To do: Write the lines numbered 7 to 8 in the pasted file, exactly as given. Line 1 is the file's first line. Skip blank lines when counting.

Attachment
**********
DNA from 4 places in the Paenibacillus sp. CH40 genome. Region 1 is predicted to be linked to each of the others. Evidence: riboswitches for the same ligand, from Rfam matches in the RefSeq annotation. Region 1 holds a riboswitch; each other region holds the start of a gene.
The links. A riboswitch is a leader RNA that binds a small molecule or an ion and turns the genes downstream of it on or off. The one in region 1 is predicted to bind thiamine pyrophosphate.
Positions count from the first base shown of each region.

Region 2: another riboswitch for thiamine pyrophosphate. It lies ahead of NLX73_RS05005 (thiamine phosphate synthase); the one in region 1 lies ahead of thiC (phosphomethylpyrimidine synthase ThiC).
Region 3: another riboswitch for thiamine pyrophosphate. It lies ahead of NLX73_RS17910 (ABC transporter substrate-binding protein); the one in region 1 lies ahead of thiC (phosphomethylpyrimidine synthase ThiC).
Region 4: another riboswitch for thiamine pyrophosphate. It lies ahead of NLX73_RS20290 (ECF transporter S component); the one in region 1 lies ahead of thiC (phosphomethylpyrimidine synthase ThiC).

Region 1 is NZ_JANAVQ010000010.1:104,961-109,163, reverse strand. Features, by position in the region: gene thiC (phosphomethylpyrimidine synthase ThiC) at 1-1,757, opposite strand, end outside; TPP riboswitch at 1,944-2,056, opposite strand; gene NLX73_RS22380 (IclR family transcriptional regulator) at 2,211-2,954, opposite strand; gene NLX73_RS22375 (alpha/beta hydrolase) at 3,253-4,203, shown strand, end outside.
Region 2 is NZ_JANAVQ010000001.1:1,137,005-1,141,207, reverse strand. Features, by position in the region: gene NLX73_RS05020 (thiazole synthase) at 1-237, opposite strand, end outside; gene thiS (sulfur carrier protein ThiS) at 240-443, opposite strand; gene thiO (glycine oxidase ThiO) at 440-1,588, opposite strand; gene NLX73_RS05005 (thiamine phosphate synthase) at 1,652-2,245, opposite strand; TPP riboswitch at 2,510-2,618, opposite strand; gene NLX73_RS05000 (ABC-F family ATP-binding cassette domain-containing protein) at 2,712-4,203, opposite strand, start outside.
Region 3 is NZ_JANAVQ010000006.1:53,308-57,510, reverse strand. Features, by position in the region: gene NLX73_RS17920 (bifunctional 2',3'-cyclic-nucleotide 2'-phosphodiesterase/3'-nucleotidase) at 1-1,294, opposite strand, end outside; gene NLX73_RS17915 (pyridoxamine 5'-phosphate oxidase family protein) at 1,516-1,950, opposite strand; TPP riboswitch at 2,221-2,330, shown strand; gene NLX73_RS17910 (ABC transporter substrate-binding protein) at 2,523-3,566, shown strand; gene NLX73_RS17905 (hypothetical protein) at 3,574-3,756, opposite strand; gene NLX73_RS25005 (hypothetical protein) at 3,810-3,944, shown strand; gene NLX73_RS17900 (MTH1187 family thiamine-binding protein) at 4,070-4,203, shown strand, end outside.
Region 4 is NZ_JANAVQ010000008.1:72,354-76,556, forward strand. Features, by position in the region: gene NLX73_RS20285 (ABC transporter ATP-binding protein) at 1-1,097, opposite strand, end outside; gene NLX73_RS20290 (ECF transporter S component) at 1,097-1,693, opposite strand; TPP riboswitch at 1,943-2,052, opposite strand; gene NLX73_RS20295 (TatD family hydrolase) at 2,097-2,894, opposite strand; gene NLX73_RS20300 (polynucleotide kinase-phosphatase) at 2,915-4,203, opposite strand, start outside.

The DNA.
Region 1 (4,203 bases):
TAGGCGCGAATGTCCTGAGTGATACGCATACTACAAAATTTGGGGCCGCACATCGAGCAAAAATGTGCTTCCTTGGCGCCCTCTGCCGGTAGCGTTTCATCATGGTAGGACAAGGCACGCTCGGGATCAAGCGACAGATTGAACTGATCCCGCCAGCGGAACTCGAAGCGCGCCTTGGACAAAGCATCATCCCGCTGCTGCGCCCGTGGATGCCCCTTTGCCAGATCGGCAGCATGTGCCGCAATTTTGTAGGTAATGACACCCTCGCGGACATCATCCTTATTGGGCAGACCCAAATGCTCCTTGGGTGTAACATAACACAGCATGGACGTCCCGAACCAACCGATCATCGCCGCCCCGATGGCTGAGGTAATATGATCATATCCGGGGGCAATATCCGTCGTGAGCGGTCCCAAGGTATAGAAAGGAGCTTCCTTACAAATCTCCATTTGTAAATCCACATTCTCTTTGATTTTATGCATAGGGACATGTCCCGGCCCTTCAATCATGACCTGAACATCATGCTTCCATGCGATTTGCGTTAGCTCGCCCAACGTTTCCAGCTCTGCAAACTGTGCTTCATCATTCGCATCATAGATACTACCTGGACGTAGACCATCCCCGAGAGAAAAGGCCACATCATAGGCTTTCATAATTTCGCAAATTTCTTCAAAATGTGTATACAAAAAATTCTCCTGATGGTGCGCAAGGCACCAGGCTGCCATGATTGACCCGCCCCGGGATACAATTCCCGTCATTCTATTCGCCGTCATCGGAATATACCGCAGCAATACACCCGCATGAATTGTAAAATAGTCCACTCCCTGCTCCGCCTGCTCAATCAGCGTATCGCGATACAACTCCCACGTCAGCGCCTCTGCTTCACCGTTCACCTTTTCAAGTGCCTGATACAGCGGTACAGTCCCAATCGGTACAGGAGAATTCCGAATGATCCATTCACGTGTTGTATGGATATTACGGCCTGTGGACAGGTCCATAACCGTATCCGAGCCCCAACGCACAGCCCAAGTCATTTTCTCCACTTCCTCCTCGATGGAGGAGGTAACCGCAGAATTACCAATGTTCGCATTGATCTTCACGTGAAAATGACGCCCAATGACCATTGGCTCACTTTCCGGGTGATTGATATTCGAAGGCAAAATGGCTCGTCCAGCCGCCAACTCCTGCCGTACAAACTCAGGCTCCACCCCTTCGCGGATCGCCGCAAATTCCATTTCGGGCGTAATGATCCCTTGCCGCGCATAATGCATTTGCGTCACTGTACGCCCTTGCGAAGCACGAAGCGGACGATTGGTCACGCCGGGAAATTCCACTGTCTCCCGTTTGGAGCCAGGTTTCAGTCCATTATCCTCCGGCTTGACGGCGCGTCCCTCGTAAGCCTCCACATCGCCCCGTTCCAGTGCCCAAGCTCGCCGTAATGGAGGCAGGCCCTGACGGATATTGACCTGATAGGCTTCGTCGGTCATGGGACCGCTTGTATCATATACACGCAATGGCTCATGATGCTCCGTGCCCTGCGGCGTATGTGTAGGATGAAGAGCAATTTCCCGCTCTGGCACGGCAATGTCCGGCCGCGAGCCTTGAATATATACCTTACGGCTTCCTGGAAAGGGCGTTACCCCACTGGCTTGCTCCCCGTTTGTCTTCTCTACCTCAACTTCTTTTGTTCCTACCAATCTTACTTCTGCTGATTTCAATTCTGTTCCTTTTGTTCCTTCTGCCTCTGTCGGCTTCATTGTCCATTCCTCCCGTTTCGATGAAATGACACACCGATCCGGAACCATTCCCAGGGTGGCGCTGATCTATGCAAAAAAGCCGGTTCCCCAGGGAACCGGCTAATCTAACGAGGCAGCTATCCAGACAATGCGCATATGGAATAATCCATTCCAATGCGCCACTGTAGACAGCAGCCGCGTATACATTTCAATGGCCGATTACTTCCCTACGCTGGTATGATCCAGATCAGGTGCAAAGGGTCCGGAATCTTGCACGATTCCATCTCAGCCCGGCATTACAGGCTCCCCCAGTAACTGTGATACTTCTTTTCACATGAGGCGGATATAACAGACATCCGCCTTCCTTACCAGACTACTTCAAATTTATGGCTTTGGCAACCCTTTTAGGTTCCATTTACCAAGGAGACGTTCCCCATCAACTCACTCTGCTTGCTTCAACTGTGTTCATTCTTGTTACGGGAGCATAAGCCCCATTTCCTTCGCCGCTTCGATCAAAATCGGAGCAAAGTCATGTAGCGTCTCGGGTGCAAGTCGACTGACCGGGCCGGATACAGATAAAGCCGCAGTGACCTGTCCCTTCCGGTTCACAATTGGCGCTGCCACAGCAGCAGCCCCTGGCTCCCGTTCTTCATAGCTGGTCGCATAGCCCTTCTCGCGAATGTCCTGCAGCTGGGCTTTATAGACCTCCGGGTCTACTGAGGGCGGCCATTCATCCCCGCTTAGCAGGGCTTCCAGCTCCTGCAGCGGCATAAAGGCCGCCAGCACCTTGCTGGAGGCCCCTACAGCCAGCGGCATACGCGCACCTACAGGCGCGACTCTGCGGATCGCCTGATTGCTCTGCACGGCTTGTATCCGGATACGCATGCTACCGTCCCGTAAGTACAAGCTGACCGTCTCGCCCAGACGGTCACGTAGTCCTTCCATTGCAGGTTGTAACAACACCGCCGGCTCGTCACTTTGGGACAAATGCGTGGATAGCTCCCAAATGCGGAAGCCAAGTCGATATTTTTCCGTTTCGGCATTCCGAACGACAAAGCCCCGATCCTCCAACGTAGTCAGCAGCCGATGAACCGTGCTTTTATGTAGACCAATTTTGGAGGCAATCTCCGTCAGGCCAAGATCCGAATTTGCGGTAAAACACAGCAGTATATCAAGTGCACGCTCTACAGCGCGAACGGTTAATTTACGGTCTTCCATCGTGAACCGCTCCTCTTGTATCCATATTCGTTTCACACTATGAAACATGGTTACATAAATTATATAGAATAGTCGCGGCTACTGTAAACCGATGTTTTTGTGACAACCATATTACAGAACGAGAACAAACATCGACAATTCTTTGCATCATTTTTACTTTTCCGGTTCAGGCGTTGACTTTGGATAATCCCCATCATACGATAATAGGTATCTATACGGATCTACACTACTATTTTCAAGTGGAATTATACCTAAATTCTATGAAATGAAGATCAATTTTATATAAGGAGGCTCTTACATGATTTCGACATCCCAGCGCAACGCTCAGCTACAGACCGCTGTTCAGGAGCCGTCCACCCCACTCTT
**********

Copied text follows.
Region 1 is NZ_JANAVQ010000010.1:104,961-109,163, reverse strand. Features, by position in the region: gene thiC (phosphomethylpyrimidine synthase ThiC) at 1-1,757, opposite strand, end outside; TPP riboswitch at 1,944-2,056, opposite strand; gene NLX73_RS22380 (IclR family transcriptional regulator) at 2,211-2,954, opposite strand; gene NLX73_RS22375 (alpha/beta hydrolase) at 3,253-4,203, shown strand, end outside.
Region 2 is NZ_JANAVQ010000001.1:1,137,005-1,141,207, reverse strand. Features, by position in the region: gene NLX73_RS05020 (thiazole synthase) at 1-237, opposite strand, end outside; gene thiS (sulfur carrier protein ThiS) at 240-443, opposite strand; gene thiO (glycine oxidase ThiO) at 440-1,588, opposite strand; gene NLX73_RS05005 (thiamine phosphate synthase) at 1,652-2,245, opposite strand; TPP riboswitch at 2,510-2,618, opposite strand; gene NLX73_RS05000 (ABC-F family ATP-binding cassette domain-containing protein) at 2,712-4,203, opposite strand, start outside.